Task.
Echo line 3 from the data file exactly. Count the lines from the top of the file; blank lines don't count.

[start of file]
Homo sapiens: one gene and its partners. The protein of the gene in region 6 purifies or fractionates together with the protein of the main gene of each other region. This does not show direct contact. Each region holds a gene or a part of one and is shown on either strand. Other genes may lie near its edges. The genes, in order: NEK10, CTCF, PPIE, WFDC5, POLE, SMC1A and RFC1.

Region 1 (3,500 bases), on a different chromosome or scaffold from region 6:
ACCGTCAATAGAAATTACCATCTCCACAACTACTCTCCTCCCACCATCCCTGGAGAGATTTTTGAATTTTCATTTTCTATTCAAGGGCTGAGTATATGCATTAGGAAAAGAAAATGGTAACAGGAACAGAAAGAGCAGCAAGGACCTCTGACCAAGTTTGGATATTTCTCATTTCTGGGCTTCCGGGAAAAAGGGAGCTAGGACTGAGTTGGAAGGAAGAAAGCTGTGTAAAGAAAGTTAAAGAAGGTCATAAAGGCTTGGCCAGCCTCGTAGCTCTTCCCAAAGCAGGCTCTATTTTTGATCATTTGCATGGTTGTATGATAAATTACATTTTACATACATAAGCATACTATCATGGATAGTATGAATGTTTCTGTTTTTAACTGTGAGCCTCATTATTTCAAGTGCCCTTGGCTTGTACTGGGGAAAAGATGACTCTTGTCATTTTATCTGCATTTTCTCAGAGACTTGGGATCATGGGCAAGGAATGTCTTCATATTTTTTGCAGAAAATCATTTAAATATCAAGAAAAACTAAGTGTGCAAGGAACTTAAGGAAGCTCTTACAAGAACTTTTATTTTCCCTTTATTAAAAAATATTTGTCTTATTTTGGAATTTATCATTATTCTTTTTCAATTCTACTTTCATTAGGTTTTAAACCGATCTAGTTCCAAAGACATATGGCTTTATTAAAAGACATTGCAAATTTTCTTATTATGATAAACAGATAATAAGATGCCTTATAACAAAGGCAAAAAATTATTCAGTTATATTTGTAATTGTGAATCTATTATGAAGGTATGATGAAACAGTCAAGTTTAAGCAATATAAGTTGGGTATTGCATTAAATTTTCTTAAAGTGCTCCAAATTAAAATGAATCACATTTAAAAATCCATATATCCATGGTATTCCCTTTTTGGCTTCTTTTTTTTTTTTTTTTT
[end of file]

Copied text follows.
ACCGTCAATAGAAATTACCATCTCCACAACTACTCTCCTCCCACCATCCCTGGAGAGATTTTTGAATTTTCATTTTCTATTCAAGGGCTGAGTATATGCATTAGGAAAAGAAAATGGTAACAGGAACAGAAAGAGCAGCAAGGACCTCTGACCAAGTTTGGATATTTCTCATTTCTGGGCTTCCGGGAAAAAGGGAGCTAGGACTGAGTTGGAAGGAAGAAAGCTGTGTAAAGAAAGTTAAAGAAGGTCATAAAGGCTTGGCCAGCCTCGTAGCTCTTCCCAAAGCAGGCTCTATTTTTGATCATTTGCATGGTTGTATGATAAATTACATTTTACATACATAAGCATACTATCATGGATAGTATGAATGTTTCTGTTTTTAACTGTGAGCCTCATTATTTCAAGTGCCCTTGGCTTGTACTGGGGAAAAGATGACTCTTGTCATTTTATCTGCATTTTCTCAGAGACTTGGGATCATGGGCAAGGAATGTCTTCATATTTTTTGCAGAAAATCATTTAAATATCAAGAAAAACTAAGTGTGCAAGGAACTTAAGGAAGCTCTTACAAGAACTTTTATTTTCCCTTTATTAAAAAATATTTGTCTTATTTTGGAATTTATCATTATTCTTTTTCAATTCTACTTTCATTAGGTTTTAAACCGATCTAGTTCCAAAGACATATGGCTTTATTAAAAGACATTGCAAATTTTCTTATTATGATAAACAGATAATAAGATGCCTTATAACAAAGGCAAAAAATTATTCAGTTATATTTGTAATTGTGAATCTATTATGAAGGTATGATGAAACAGTCAAGTTTAAGCAATATAAGTTGGGTATTGCATTAAATTTTCTTAAAGTGCTCCAAATTAAAATGAATCACATTTAAAAATCCATATATCCATGGTATTCCCTTTTTGGCTTCTTTTTTTTTTTTTTTTT